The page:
An Impossible love review: 'Corsini’s film is not afraid to dig deep into some pretty disturbing issues'
I very much liked Catherine Corsini’s last film, Summertime, a touching tale of a love affair between two very different women in 1970s France.
This film is also a period drama, but with far more disturbing undercurrents, and is based on a memoir by Christine Angot, whose candid accounts of her troubled childhood have made her a celebrity in France.
It’s the late 1950s, and Rachel Steiner (Virginie Efira) is working as an office secretary in her native Chateauroux, at this point a sleepy central French town. She’s 25 and single, and seems resigned to life on the shelf till she catches the eye of a dashing Parisian called Philippe (Niels Schneider). He’s well read, fluent in several languages and quickly sweeps Rachel off her feet. Real love seems possible, but when Rachel finds out that she’s pregnant, Philippe heads for the hills.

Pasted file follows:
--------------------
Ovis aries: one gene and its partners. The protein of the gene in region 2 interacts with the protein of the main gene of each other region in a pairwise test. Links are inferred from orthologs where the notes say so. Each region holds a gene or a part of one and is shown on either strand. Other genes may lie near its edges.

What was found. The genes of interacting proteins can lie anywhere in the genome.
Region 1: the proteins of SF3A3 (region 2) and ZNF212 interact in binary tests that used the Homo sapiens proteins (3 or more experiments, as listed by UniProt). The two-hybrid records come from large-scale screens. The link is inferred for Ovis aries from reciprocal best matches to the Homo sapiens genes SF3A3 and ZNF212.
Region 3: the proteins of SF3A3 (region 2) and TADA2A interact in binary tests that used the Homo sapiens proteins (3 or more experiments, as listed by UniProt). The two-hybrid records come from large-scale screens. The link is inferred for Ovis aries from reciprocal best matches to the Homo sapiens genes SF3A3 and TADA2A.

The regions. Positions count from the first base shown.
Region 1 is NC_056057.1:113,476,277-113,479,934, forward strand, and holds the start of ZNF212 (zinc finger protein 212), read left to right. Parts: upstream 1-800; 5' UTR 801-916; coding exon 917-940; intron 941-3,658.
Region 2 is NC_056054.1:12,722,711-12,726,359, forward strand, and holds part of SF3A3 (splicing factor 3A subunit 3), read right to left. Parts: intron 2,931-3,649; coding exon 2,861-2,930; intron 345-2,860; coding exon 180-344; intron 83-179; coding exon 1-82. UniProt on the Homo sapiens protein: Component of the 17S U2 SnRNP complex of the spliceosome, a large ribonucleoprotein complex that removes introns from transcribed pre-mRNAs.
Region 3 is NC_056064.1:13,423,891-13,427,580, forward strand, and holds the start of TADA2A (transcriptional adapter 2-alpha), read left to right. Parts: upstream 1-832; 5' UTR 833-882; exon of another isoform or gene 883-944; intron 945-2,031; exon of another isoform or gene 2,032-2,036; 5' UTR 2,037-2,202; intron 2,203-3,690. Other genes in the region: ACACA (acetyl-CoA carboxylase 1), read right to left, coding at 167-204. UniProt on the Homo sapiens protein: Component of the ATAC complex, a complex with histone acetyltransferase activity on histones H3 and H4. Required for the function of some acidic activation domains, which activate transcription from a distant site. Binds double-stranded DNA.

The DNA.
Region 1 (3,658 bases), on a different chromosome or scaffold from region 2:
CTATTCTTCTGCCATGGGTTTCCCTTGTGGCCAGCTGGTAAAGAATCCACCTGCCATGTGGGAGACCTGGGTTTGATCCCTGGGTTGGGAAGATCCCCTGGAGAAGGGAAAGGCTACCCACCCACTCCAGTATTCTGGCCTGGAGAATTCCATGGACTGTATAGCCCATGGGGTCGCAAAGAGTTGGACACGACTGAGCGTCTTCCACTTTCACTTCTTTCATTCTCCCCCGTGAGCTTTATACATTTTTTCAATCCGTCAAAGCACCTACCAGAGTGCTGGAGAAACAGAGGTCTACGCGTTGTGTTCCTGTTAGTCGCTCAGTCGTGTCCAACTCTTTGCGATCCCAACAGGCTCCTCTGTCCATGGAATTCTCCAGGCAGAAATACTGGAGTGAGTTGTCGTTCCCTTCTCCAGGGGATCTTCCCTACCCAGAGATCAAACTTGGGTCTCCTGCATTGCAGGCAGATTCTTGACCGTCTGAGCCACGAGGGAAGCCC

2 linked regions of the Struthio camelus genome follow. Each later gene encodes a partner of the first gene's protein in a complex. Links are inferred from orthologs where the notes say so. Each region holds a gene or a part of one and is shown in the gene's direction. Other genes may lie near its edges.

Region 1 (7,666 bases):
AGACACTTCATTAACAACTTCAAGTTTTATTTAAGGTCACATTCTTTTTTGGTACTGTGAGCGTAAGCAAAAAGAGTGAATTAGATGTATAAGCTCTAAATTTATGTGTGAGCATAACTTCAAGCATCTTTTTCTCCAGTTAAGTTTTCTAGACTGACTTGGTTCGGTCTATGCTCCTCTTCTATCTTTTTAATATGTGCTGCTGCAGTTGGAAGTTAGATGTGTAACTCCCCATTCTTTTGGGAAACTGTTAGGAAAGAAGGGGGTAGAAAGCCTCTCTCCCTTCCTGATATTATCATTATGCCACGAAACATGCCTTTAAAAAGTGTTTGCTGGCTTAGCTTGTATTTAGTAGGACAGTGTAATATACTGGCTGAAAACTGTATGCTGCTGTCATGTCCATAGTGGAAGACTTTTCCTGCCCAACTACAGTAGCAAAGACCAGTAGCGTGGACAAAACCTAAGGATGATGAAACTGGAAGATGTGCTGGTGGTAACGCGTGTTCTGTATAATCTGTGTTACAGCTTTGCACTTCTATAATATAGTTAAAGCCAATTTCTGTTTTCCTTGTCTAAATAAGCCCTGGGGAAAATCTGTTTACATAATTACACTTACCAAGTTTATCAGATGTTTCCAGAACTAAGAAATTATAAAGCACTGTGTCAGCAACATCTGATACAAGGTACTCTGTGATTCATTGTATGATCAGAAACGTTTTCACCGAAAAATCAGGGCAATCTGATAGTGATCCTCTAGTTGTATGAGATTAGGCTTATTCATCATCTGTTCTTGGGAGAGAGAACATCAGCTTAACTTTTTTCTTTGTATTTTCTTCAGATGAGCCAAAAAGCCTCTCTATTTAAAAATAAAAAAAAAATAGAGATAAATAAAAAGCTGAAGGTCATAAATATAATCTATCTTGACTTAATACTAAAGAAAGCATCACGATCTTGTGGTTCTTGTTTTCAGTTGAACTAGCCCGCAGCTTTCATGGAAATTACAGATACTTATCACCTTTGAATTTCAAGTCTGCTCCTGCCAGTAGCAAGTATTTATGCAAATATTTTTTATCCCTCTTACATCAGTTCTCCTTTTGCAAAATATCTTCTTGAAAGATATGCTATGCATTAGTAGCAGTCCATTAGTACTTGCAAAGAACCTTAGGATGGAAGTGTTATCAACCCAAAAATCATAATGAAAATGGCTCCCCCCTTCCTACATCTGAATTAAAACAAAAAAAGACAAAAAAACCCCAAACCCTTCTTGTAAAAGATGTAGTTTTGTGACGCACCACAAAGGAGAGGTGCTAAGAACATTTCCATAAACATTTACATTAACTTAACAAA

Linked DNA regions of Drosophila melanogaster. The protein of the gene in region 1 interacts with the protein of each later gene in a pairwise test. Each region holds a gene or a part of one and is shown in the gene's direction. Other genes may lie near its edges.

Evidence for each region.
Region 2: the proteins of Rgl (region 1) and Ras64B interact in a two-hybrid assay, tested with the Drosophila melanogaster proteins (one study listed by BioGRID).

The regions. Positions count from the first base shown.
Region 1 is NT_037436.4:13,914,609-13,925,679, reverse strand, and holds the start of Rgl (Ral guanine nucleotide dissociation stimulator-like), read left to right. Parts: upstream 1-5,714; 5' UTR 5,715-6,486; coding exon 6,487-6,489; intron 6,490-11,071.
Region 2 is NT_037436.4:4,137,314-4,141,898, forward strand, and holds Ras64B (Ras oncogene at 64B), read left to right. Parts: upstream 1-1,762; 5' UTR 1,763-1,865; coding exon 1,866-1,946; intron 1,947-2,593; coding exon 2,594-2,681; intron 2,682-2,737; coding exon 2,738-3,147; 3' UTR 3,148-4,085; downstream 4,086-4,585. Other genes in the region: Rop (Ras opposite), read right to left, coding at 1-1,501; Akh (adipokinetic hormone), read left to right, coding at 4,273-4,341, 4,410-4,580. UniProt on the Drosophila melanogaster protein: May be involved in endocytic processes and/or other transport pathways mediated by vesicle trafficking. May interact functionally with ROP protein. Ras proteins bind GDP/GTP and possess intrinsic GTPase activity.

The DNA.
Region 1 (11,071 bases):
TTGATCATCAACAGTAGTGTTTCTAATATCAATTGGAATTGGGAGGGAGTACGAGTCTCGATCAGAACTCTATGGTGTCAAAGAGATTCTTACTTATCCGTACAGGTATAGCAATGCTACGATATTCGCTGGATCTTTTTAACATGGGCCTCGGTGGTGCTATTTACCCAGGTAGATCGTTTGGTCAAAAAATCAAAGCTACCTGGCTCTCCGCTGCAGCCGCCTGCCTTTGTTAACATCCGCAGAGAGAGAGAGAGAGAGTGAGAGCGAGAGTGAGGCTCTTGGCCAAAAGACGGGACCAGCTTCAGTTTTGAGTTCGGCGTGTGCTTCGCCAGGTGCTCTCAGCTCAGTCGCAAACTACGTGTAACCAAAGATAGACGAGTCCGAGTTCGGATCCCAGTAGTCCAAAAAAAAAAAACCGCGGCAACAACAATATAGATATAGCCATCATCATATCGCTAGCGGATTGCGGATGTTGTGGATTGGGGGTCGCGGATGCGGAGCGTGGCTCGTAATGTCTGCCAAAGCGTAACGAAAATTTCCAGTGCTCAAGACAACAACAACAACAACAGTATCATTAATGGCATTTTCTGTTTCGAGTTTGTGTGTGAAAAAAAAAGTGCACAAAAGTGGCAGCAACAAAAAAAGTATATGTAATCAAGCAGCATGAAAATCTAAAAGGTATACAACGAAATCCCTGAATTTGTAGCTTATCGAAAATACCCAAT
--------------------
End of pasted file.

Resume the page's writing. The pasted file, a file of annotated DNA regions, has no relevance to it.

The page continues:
As her daughter Chantal grows up, the father is hardly ever seen, and when Rachel asks him to legally acknowledge the girl, he’s evasive. But when Chantal is 14, Philippe suddenly comes back into her life in ways her mother could never have expected.
An Impossible Love is not a disciplined film: at times it meanders too slowly, at others it almost chokes on its melodramatic energy. In moments it almost seems like a well-shot soap opera, but Ms. Corsini’s film is not afraid to dig deep into some pretty disturbing issues, and the central performances are excellent. Niels Schneider oozes a chilling coldness as the suave but utterly solipsistic Pierre, and Estelle Lescure is quite superb as the teenage Chantal.
Virginie Efira anchors this imperfect film with her earthy beauty and compelling emotional honesty. She used to be a TV news reader before she took to acting: the Belgian evening news’ loss is definitely our gain.
(16, 135 mins)
An Impossible Love releases on January 4.
Also releasing this week: RBG review: 'A partisan but entertaining and informative documentary'